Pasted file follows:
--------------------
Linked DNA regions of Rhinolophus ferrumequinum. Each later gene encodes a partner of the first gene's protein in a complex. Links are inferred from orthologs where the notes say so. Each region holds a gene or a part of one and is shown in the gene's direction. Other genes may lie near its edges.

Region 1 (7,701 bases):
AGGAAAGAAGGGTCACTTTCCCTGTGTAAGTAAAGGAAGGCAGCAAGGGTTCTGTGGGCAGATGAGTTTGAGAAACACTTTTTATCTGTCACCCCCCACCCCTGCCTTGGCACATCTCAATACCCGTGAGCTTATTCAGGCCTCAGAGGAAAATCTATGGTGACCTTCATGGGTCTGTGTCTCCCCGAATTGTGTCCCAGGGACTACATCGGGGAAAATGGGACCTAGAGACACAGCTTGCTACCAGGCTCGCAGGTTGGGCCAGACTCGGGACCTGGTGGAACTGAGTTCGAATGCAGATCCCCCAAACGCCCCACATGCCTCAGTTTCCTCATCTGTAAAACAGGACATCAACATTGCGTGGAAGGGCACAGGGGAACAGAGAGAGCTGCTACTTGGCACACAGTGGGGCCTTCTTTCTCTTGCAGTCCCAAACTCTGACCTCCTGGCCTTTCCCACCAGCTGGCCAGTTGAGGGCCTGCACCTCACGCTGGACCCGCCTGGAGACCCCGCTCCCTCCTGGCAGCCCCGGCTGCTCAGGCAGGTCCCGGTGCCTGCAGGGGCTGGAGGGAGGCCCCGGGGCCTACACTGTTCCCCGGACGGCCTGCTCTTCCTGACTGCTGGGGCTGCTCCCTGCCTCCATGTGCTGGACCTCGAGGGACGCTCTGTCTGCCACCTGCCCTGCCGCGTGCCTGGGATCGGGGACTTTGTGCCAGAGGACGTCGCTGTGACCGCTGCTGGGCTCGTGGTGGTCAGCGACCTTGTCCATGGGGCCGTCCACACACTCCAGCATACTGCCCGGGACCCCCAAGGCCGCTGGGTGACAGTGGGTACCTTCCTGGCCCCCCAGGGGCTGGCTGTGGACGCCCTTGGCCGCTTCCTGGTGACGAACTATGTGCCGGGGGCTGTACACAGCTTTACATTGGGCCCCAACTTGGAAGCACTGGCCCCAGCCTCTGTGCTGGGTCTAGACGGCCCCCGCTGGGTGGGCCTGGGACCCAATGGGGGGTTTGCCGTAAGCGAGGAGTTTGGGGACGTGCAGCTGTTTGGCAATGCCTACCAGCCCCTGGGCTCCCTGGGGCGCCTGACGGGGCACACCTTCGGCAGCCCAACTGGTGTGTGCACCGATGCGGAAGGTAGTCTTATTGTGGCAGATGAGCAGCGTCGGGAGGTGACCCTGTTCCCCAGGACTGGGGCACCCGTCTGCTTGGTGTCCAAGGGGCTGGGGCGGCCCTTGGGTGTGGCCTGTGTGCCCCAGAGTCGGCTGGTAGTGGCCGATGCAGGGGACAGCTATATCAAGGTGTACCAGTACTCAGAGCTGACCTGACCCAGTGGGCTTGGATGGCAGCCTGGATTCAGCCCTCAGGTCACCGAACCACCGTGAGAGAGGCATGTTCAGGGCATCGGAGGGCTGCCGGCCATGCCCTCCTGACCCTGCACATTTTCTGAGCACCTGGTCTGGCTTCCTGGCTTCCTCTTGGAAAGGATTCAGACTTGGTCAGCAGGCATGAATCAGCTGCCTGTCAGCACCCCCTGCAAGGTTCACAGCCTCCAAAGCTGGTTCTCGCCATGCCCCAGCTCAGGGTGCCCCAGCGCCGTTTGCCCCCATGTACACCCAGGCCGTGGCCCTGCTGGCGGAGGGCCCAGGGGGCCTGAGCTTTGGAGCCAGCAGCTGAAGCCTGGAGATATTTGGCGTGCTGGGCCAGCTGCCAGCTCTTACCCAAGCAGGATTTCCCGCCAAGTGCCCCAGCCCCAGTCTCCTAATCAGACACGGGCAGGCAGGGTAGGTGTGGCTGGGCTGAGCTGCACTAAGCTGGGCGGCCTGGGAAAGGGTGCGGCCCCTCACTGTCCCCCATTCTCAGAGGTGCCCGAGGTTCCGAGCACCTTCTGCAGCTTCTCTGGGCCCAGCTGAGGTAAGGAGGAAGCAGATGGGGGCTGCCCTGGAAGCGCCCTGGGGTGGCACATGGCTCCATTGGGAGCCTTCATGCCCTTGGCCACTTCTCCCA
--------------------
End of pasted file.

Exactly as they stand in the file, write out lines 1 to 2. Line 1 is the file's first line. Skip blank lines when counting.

Linked DNA regions of Rhinolophus ferrumequinum. Each later gene encodes a partner of the first gene's protein in a complex. Links are inferred from orthologs where the notes say so. Each region holds a gene or a part of one and is shown in the gene's direction. Other genes may lie near its edges.

Region 1 (7,701 bases):